9. 9. CLIENT: Wild AlchemyROLE: Account Planner VITALITY V The Opportunity Vitality V An online magazine targeted toward the female ageless generation or female boomers between the ages of 45 and 63. The magazine will include topics such as style, health, and“Branding through advertising beauty. The website’s overall goal is to develop content that is relevant to the consumer’s lifestyle. It will encourage commu-and design is perhaps more nication among the women in order to form an onlineof an art than a science, and community.treating research as such (ascience) can kill the magic.” The Strategy Discover what is important to these women by conducting a series of non-traditional qualitative interviews. The responses to-Lynette Xanders the questions will then be formulated into key insights about the consumer.
  10. 10. Research Key Insights• They’re looking for ways of keeping their marriage alive. The following insights were gathered Better communication. Getting over resentment. Mo- nogamy. Dealing with a husband’s mid-life crisis. from a group of 10-15 women who were all interviewed at their lcal gym,• Some of them are sexually frustrated. They want to know ways of coping and dealing without Sex at their coffee shop and shopping mall. prime. How to handle a husband’s rejection. Why it’s not their fault. Self-esteem issues.• They would like to gain sexual Confidence. Coping with Ideas loss of youth. Realizing that looks don’t last forever. Overall tone of the magazine should be simple yet• How are they supposed to feel when their daughters sexy. It should be mainly focused on feminine sexual- become more attractive? They secretly become envi- ity with sub categories including health, fashion, and ous when men look at their daughters more than them. finance. Very credible editors are necessary to have in order to gain trust. It should represent a sense of el-• Being single? Where can they search for a partner? egance through its design and layout. Layout should Should they call it quits after a certain point? also be easy to navigate and may benefit from a touch of green.• Coping with divorce after 50? Is it the right answer? Ways of working around it/alternatives.
  11. 11. ResultsIn order to market to this group we must first speak thier Poster Childlanguage. They are still getting familiar with using tech-nology, which is why simplicity is a must. When bloggingto them, it is important to make references to crediblesources. Their goal is to live forever, not to age quickly,and to live life to the fullest.For Vitality V, my number one recommendation is toaddress the stage and not the age. We need to pres-ent a brand that listens and lets the audience know thatchange is hard, but in the end we will all be o.k. Theissues to address include change, mid-life crises, men-tal health, and sexuality. My overall strategy is to helpprepare these boomers for what comes next. They arein need of some friendly advice in coping with their per-sonal issues.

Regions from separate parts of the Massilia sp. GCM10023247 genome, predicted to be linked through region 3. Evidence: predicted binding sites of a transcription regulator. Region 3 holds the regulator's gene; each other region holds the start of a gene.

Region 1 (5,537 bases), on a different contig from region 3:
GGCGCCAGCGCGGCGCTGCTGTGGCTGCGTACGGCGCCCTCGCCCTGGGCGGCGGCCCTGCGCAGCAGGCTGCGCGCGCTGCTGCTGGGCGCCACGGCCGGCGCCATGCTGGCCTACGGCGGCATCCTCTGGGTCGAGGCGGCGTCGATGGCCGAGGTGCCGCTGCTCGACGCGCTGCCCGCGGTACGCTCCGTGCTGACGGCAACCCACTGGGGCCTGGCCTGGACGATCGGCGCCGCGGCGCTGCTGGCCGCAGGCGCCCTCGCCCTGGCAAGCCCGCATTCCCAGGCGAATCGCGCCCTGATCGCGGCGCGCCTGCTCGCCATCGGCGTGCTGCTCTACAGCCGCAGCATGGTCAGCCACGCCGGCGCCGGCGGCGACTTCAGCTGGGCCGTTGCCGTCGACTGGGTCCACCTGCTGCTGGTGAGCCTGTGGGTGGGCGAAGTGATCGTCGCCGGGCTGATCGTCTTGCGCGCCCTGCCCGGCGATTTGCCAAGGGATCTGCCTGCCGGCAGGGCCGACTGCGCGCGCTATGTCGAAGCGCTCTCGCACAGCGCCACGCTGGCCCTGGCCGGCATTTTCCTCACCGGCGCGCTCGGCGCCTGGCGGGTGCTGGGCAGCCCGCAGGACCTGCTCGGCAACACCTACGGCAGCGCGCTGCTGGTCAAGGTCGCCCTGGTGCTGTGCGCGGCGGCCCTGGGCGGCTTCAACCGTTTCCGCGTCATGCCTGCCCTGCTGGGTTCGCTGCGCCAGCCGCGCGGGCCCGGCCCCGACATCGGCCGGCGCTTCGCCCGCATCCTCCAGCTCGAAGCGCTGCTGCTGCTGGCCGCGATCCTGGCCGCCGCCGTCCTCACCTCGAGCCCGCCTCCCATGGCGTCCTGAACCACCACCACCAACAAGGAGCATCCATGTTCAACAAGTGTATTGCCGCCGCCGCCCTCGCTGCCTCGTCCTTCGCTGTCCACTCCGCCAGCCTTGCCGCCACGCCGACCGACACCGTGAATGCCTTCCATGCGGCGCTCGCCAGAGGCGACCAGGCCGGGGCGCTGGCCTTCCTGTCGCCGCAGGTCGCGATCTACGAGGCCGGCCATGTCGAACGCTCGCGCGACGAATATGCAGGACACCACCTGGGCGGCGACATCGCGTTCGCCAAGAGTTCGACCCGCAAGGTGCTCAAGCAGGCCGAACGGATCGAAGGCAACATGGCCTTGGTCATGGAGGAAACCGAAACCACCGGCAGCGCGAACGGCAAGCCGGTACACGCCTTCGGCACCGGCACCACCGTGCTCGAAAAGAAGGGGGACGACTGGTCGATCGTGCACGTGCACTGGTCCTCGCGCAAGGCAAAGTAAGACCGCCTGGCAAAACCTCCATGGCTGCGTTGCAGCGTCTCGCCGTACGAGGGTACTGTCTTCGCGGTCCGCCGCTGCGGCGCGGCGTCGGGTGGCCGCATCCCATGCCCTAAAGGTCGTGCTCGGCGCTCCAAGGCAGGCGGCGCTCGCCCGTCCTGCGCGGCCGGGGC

12. 12. CREATIVE BRIEFWhy are we advertising? Who are we talking to?To gain recognition for the brand website. People who: • Are retired yet active and hate sitting at home • Want to live life to the fullestWhat does success look like? • Embrace the Internet as a shopping medium80/20 Rule: • Do lots of research for advice on purchasesAgeless women in need of advice/tips on • Love honest products & services, cannot be fooled by smoke & mirrorstheir sexuality, marriage, and stage of life. • Prefer experts that are credible, they are skeptical • know that time is a commodityLow-hanging fruit: • Like to be spoken to in a language they can under-Women who are interested in tips on beauty, stand (proper grammar and spelling)fitness, technology, etc. What do we want them to believe?What can we tap into? Vitality V is here to address the ever-changing stages of life that many women must face sexually, mentally, and physi-Addressing the stage, not the age of life. cally. We want them to know that we are hear for them and in the end we are confident that it will all be o.k.
  13. 13. CLIENT: RideOnROLE: Design Manager C LIENT DISCOVERY WHO IS THE CLIENT? RideOn is a non-profit business that provides transportation to local Portlanders who are too intoxicated to drive. RideOn is operated by volunteers that transport individuals directly to their homes within the Portland area. This service is only offered on Fridays and Saturdays between the hours of 11pm and 3am. The cost of this service is $10 and there are currently over 100 volunteers.The first step in understanding aclient is to gather the facts that What must we achieve?help discover the problem. We must raise more sponsors, customers, and volunteers by raising brand awareness.